Senjem and House Capital Investment Committee Chair Mary Murphy, D-Hermantown, said they will set their spending targets after MMB issues a revenue forecast in February telling them how much money is available.
Frans said they could spend as much as $3.18 billion under the state’s debt guideline, but he doubts they’ll go anywhere near that big.
On the road
The 19-member House bonding committee launched its first road tour Wednesday, a three-day swing through northwestern Minnesota to hear state agency leaders and local government officials make pleas for their infrastructure projects.
“They are thrilled to tell us what they need and why they need it,” Murphy said. That helps committee members learn more about the projects they are being asked to fund.
They were scheduled to hear requests for parks, trails, dams, museums, sewer and water systems, college buildings, public safety training facilities, railroad crossings and other projects.
Murphy wasn’t surprised by the number or amounts of the requests. Some of those projects have been on waiting lists for years, she said, “and new things keep popping up.”
While declining to put a price tag on next year’s bonding bill, she said the state should do a better job of meeting its emergency and “absolutely necessary” infrastructure needs.
Senjem said the Senate bonding committee will start its fall hearings this week with a three-day tour of northeastern Minnesota. It will “follow the turning leaves south,” he said, conducting about 30 days of meetings across the state by mid-November.
Frans said he and his staff also plan to tour many of the project sites this fall. In addition, Walz wants to hit the road this fall. “He wants to take a look at a lot of these projects himself,” Frans said.
Not much glitz and glam
Don’t expect to see a lot of flashy new building projects in next year’s bonding bill. The greatest needs are for roads and bridges, water projects and basic infrastructure, Senjem said.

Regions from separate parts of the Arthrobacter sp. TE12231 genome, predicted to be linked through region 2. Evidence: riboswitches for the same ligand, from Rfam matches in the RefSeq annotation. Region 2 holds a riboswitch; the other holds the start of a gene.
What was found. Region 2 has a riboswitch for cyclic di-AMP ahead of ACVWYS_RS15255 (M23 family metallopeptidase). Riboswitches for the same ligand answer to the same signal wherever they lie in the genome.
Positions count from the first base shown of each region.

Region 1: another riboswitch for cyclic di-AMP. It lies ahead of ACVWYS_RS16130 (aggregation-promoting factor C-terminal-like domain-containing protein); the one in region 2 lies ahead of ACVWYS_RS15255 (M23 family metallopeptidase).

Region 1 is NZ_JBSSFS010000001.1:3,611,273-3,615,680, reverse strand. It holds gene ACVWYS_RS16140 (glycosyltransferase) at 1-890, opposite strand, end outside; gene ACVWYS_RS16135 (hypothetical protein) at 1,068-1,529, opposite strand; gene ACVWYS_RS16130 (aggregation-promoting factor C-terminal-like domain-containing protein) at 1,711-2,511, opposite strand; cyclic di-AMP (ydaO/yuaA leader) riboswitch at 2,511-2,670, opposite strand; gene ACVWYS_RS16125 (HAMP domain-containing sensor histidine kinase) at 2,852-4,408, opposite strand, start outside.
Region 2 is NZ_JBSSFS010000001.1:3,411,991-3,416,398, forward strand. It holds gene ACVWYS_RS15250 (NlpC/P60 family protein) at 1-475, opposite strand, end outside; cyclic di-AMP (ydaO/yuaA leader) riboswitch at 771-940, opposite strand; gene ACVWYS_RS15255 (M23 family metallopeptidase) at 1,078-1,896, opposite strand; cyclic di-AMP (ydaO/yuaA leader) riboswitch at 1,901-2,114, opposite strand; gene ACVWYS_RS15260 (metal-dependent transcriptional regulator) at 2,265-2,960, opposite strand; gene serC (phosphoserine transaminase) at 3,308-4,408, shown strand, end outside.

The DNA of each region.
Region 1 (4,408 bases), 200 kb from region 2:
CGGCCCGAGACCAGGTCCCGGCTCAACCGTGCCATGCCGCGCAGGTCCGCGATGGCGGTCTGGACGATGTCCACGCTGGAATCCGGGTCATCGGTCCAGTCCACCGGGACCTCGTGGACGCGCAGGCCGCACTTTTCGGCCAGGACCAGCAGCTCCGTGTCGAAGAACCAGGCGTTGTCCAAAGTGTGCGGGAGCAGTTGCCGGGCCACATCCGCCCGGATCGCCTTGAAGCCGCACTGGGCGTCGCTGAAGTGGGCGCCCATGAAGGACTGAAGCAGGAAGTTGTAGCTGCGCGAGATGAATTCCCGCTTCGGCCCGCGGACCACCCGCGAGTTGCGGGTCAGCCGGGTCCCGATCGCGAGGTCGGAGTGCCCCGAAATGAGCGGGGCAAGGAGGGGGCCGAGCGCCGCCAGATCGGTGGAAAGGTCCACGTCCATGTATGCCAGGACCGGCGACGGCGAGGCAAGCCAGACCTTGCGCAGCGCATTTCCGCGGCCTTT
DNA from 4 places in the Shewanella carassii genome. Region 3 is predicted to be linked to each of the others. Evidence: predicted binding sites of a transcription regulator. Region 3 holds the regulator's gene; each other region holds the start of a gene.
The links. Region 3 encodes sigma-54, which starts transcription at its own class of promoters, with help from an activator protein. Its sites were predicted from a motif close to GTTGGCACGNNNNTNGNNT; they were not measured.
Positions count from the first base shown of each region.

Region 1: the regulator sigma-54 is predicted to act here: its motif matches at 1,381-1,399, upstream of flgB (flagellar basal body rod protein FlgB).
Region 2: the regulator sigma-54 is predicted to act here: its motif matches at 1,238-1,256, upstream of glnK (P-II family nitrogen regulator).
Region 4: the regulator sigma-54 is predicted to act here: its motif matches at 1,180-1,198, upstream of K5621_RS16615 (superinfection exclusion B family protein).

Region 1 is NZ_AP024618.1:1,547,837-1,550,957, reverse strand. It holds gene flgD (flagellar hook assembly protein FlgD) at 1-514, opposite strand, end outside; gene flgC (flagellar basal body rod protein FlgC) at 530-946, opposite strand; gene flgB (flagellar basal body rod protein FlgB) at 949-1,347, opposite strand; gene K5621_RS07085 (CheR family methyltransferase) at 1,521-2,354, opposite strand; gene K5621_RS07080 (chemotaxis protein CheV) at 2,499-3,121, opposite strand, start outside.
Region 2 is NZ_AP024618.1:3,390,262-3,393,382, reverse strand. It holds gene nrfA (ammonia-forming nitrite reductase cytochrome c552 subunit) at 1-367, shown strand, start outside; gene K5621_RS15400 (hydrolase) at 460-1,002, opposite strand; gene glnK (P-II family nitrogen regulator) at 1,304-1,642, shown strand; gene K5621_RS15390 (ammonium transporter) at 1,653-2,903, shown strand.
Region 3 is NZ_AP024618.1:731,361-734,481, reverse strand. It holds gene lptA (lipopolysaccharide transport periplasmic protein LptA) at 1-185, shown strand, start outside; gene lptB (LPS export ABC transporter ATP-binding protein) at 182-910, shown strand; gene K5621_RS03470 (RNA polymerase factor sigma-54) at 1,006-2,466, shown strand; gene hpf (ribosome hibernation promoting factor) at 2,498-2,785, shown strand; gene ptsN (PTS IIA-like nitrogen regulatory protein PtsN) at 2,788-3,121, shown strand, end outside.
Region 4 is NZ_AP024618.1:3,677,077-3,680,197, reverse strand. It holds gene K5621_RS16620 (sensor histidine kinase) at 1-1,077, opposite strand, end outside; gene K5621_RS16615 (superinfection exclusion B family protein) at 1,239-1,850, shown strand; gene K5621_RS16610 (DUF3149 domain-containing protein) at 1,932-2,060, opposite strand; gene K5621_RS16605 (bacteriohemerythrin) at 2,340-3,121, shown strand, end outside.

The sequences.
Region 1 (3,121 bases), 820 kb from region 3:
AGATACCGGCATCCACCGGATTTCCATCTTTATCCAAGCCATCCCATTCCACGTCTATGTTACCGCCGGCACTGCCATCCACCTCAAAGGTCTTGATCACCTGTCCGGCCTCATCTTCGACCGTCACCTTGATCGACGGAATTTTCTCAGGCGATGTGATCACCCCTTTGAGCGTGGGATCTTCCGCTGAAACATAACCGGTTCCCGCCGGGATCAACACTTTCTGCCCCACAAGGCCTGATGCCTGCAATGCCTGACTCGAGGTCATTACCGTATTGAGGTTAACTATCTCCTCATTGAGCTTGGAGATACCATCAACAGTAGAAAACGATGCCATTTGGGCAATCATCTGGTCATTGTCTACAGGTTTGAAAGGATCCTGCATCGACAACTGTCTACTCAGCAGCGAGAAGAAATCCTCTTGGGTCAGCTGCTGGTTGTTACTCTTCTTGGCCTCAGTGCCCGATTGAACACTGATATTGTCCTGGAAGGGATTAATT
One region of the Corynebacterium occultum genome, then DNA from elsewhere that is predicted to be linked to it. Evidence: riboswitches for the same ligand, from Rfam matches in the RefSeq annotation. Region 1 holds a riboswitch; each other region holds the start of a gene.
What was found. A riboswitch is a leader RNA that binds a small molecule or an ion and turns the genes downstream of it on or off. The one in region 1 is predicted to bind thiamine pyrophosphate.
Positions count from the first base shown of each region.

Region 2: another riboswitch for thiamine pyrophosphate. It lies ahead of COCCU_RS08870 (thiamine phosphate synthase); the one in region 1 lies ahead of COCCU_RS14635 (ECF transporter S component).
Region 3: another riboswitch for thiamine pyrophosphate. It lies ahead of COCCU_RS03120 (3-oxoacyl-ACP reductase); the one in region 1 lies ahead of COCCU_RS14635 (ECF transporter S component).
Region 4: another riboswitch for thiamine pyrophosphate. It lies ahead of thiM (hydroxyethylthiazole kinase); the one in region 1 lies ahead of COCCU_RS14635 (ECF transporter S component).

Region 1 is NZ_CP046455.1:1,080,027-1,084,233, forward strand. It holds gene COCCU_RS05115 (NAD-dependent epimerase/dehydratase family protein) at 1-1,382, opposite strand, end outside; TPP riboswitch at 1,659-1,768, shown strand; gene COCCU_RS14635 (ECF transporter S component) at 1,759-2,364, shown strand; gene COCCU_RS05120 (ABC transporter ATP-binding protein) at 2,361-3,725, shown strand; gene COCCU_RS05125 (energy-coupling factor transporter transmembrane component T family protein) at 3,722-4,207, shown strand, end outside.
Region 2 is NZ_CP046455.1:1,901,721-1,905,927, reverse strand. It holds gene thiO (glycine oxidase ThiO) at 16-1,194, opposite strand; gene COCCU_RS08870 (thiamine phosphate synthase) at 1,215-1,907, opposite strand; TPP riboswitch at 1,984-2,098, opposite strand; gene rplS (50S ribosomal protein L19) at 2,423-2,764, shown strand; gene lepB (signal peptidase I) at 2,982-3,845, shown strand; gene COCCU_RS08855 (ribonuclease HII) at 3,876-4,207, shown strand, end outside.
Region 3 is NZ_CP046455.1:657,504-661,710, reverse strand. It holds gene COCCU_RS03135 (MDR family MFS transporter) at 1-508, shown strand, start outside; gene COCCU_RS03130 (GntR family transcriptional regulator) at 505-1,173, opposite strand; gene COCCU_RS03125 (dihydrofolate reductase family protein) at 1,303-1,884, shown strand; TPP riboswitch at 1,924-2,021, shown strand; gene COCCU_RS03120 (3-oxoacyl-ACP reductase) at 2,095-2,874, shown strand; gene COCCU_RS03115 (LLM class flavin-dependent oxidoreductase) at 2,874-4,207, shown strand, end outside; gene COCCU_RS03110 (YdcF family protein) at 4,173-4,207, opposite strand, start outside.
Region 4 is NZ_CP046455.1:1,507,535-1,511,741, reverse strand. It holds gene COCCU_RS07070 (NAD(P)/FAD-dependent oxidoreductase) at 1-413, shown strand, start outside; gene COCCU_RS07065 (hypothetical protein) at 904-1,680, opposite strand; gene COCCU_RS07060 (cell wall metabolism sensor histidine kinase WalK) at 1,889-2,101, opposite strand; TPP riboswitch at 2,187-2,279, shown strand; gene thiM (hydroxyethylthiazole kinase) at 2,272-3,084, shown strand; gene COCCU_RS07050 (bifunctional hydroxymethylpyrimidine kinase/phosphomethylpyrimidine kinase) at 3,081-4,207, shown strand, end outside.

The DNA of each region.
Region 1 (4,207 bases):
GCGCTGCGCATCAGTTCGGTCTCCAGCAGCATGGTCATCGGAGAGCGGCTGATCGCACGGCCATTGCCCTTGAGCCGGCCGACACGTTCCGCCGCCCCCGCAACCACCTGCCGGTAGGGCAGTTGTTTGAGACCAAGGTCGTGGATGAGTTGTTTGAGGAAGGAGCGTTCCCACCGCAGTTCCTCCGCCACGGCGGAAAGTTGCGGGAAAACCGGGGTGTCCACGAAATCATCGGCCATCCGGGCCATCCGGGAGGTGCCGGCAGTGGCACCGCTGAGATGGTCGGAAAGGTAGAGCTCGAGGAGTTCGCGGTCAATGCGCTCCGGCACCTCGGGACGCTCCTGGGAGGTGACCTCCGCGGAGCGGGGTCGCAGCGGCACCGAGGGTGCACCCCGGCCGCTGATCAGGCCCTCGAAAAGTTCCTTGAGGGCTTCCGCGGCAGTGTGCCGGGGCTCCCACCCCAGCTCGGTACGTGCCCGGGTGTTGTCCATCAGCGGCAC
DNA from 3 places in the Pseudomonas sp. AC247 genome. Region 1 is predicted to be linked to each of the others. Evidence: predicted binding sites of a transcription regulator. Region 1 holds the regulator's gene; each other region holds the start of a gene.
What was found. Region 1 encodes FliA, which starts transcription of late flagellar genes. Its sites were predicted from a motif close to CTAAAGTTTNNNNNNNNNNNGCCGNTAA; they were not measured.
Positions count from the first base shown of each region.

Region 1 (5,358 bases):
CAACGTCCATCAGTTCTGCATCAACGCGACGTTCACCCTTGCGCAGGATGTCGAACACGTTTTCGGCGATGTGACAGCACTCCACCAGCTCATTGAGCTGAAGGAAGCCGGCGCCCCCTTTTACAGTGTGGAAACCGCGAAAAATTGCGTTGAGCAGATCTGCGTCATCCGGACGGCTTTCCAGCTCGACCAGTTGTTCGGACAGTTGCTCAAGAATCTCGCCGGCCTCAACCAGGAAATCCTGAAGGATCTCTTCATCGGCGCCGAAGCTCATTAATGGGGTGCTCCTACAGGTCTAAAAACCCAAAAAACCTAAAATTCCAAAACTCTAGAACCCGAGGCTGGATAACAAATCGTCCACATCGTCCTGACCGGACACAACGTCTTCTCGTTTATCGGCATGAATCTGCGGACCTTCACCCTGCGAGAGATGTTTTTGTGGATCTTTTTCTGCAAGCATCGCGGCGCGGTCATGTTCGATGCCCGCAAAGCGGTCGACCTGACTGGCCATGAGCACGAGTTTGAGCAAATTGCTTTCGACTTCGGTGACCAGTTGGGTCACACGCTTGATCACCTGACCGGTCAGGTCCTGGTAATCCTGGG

Those are also the fastest-growing areas of demand.
Of the $1.5 billion increase that state agencies are seeking for land and building improvements, $1 billion is for roads and bridges, Frans said.
Many of Minnesota’s streets and highways are in bad shape and getting worse. Last spring, the Republican-controlled Senate rejected the 20-cents-per-gallon gas increase that Walz and House Democrats proposed. Now state policymakers may look to bonding as an alternative way to pay for improvements.
Cities and counties also are clamoring for more transportation dollars. Roads and bridges account for $384 million of the $500 million in additional bonding dollars that local governments are seeking.
Cities and counties have identified 920 deficient bridges that should be replaced over the next five years at a cost of $573 million. Local streets and roads also are aging and deteriorating rapidly.
Water projects are another fast-growing area of demand. Local governments have applied for $200 million in state grants and loans for sewer and water projects over the next two years.
State officials saw that coming. A 2017 Minnesota Pollution Control Agency report identified $5 billion in aging local water infrastructure that will need to be repaired or replaced in the foreseeable future.